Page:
- Better Risk Adjustment: Innovation must truly be centered on care delivery and improving outcomes, and not just upcoding and gaming the system;
- Better Data Infrastructure: CMS’s antiquated data systems have made mistakes that have literally cost the program millions. A modern approach to Medicare and Medicaid requires modern technology for successful implementation and evaluation; and
- Equity and Justice: We will see increased emphasis on embedding equity into reporting and every other aspect of the model development, deployment, and evaluation processes.
My own take on whether these changes will move Medicare, or impact Medicaid, is this: even the most innovative arms of government move laboriously compared to the nimbler and more responsive private sector. We together must combine the agility, the creativity, and the capital that can be provided by the private sector with the direction, the massive size, and the ethical assurance provided by government, working as a partnership capturing the strengths of both.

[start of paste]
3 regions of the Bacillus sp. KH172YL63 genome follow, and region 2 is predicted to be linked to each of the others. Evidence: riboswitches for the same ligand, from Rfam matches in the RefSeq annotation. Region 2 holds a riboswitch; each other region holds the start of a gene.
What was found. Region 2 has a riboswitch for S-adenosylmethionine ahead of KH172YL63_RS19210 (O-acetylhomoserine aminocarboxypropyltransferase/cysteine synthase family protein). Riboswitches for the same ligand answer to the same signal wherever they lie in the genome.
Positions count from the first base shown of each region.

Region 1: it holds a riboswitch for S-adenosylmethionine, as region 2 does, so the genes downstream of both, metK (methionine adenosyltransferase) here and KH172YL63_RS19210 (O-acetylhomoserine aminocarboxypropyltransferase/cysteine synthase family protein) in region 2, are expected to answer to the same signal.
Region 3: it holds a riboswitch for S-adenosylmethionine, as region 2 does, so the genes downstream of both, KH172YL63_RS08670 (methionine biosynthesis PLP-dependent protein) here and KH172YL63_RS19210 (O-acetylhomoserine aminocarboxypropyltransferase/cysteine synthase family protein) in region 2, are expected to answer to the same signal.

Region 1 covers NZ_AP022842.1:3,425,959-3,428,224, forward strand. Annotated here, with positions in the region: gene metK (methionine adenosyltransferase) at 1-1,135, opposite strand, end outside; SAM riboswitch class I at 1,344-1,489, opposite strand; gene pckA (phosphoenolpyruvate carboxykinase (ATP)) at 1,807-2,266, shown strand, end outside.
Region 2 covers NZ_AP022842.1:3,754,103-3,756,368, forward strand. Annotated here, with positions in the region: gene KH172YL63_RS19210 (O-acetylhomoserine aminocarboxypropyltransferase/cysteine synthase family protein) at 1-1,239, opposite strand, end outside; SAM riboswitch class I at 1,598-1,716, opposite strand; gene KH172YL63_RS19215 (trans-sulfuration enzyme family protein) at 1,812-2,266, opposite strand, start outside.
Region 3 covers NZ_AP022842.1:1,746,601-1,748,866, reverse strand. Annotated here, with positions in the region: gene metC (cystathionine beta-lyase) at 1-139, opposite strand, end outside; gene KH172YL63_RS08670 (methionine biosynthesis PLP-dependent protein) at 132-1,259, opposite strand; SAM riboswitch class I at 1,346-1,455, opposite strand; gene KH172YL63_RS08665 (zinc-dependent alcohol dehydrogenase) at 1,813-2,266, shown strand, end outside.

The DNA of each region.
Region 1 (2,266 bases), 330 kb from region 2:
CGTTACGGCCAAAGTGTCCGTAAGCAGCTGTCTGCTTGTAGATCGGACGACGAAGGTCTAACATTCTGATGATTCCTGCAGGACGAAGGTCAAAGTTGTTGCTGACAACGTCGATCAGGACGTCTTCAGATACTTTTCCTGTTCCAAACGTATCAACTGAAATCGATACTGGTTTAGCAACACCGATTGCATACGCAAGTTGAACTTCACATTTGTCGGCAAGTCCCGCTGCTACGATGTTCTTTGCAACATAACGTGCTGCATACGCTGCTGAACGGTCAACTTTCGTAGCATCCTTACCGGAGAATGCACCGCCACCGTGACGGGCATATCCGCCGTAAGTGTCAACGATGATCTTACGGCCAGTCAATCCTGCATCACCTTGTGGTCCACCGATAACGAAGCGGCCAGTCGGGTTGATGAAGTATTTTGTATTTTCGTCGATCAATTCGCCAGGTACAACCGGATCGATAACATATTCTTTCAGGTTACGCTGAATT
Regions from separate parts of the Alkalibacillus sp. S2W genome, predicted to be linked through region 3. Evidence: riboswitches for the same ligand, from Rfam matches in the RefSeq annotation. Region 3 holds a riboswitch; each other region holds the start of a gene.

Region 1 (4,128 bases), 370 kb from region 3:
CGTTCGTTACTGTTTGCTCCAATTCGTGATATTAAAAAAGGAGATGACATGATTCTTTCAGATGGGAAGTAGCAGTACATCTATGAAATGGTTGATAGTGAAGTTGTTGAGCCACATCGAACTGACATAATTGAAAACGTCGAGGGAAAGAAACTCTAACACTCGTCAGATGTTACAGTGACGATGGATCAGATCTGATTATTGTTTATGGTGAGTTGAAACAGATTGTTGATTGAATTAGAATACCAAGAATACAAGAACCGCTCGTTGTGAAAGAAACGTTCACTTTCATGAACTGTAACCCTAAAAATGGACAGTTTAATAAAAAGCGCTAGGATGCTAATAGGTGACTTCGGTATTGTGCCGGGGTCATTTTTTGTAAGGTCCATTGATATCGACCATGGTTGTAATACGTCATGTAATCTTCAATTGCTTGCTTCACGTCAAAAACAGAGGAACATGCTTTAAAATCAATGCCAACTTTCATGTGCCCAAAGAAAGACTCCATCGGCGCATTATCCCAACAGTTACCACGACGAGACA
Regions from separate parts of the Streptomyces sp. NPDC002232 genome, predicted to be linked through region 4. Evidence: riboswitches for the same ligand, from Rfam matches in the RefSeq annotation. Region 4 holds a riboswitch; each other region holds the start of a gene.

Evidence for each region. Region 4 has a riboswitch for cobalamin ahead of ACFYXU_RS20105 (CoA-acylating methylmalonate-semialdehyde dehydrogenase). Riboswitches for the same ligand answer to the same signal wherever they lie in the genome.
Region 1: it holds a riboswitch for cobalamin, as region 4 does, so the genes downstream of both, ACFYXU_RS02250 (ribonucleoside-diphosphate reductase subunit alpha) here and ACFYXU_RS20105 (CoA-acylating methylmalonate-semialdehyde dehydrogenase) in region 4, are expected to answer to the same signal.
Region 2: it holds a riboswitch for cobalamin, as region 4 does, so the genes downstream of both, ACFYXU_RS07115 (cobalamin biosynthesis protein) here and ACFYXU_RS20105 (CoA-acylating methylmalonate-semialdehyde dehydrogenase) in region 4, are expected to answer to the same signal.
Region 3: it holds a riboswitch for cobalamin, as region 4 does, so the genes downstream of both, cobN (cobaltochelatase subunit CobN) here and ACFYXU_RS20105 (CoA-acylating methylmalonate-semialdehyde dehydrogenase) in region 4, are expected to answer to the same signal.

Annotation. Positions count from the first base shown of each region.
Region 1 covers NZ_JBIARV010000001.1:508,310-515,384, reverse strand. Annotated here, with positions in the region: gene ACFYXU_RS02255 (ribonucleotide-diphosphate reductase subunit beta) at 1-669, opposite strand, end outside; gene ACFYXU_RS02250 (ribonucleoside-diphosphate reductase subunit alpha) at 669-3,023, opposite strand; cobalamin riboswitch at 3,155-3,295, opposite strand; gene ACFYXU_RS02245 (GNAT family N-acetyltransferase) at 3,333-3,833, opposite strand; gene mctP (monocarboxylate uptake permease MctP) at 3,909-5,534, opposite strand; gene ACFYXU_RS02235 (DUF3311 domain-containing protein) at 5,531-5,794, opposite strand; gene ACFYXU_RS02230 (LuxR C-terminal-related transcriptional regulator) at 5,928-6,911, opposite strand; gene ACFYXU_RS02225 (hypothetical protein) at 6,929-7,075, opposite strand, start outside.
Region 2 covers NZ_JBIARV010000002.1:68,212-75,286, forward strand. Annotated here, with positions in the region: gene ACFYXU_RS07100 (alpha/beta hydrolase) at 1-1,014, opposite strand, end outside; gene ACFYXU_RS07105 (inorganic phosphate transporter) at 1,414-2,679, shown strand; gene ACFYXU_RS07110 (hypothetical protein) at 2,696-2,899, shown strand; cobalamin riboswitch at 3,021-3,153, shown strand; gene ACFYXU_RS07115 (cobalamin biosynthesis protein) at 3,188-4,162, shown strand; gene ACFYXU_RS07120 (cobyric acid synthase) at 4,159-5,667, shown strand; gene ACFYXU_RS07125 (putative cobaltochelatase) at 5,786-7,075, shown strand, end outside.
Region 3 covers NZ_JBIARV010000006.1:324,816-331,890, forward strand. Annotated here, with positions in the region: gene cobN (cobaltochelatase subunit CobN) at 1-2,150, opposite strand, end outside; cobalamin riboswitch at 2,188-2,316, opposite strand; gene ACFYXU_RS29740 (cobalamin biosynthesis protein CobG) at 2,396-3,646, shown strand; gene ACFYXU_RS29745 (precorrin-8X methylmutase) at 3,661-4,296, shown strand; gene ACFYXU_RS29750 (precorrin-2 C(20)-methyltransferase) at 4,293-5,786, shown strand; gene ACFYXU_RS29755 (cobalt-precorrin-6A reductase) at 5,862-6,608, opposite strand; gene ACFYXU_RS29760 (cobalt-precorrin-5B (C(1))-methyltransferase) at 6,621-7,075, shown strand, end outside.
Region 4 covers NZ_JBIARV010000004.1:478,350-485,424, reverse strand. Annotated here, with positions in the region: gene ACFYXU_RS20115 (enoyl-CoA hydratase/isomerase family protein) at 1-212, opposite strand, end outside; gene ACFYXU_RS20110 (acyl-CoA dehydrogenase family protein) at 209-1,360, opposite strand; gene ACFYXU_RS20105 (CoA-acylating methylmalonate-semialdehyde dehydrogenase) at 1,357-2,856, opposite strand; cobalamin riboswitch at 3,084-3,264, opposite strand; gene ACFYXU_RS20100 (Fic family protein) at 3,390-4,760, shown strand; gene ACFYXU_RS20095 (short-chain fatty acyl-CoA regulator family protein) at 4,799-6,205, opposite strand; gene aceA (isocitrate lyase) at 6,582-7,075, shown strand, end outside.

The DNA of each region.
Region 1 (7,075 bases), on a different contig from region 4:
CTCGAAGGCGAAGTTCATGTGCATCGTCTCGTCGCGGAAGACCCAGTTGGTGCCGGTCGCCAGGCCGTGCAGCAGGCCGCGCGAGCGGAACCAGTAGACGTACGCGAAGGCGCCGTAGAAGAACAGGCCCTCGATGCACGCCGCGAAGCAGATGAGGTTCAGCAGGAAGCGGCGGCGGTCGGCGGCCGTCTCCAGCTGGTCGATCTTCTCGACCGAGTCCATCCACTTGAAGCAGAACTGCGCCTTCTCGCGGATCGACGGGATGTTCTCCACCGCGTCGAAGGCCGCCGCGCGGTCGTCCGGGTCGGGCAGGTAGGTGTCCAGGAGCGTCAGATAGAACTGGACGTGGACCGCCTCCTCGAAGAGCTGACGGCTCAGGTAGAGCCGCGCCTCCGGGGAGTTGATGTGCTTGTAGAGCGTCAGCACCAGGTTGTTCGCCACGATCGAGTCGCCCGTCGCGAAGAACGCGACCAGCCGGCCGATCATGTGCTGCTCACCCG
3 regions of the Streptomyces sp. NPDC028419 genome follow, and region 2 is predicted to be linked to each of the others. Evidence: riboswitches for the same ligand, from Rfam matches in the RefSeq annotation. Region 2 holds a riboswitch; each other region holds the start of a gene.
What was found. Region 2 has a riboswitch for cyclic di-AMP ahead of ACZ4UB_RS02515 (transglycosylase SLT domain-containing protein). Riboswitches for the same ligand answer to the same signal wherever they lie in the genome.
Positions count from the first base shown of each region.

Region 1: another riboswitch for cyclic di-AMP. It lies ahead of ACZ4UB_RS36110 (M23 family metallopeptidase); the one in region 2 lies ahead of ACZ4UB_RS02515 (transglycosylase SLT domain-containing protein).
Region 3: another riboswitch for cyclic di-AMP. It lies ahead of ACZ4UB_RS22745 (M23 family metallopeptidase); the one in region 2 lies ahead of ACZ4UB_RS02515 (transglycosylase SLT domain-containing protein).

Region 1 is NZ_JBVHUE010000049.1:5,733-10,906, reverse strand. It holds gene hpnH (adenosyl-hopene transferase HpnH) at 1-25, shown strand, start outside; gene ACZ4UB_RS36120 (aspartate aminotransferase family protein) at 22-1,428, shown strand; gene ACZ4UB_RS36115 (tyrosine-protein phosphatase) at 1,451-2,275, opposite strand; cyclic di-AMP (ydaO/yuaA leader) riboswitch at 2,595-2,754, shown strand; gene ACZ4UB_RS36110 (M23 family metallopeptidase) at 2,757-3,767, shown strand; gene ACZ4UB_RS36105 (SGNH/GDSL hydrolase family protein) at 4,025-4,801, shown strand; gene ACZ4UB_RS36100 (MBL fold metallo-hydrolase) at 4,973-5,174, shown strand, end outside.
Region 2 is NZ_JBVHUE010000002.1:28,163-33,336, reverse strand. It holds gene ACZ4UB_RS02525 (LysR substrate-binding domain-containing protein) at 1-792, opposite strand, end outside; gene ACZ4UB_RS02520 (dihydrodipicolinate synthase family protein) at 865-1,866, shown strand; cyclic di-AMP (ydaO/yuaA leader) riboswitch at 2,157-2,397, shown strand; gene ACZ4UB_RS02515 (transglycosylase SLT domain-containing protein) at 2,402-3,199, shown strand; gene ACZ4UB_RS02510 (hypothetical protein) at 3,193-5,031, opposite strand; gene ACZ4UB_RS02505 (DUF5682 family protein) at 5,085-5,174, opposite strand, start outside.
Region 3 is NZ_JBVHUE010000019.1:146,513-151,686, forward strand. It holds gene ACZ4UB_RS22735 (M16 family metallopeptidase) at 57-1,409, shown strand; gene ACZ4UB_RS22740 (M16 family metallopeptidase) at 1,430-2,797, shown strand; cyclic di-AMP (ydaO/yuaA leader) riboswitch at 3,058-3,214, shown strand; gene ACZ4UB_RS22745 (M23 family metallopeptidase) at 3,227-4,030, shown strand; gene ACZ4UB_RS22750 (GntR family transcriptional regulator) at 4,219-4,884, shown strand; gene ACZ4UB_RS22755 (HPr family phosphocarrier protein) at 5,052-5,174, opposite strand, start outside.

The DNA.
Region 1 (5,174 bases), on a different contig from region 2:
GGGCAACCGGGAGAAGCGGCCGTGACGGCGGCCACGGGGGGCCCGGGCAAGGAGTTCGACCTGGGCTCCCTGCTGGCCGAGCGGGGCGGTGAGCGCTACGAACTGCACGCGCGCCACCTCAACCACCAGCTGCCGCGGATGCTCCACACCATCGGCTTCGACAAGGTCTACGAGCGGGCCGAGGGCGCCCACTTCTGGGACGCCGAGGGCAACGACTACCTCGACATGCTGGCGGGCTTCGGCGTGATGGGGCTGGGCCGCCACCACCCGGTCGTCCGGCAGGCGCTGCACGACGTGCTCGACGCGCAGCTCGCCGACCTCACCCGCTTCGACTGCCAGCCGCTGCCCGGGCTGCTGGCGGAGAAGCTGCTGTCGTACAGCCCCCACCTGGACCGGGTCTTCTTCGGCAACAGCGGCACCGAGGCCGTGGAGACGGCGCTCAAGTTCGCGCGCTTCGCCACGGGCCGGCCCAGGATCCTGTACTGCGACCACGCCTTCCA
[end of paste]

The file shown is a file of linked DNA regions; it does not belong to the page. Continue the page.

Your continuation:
The areas of focus that CMMI seems to be centering on—advanced primary care, moving to total cost of care, moving patients into risk-based models, cracking down on upcoding—are all components that, over time, will make their way into the broader healthcare system. And it is in these areas that there will be vast opportunities for partnership with nongovernmental entities and private sector organizations looking to improve health and healthcare in America.
CMMI isn’t going to boil the ocean quite yet, but the information and results it is gleaning from its current and past models are effectively planting the seeds for future system-improving changes in federal health entitlement programs that will benefit us all. To entrepreneurs, healthcare executives, providers and innovators, keep your eye on how you can partner with the Center for Medicare and Medicaid Innovation to better the lives of others.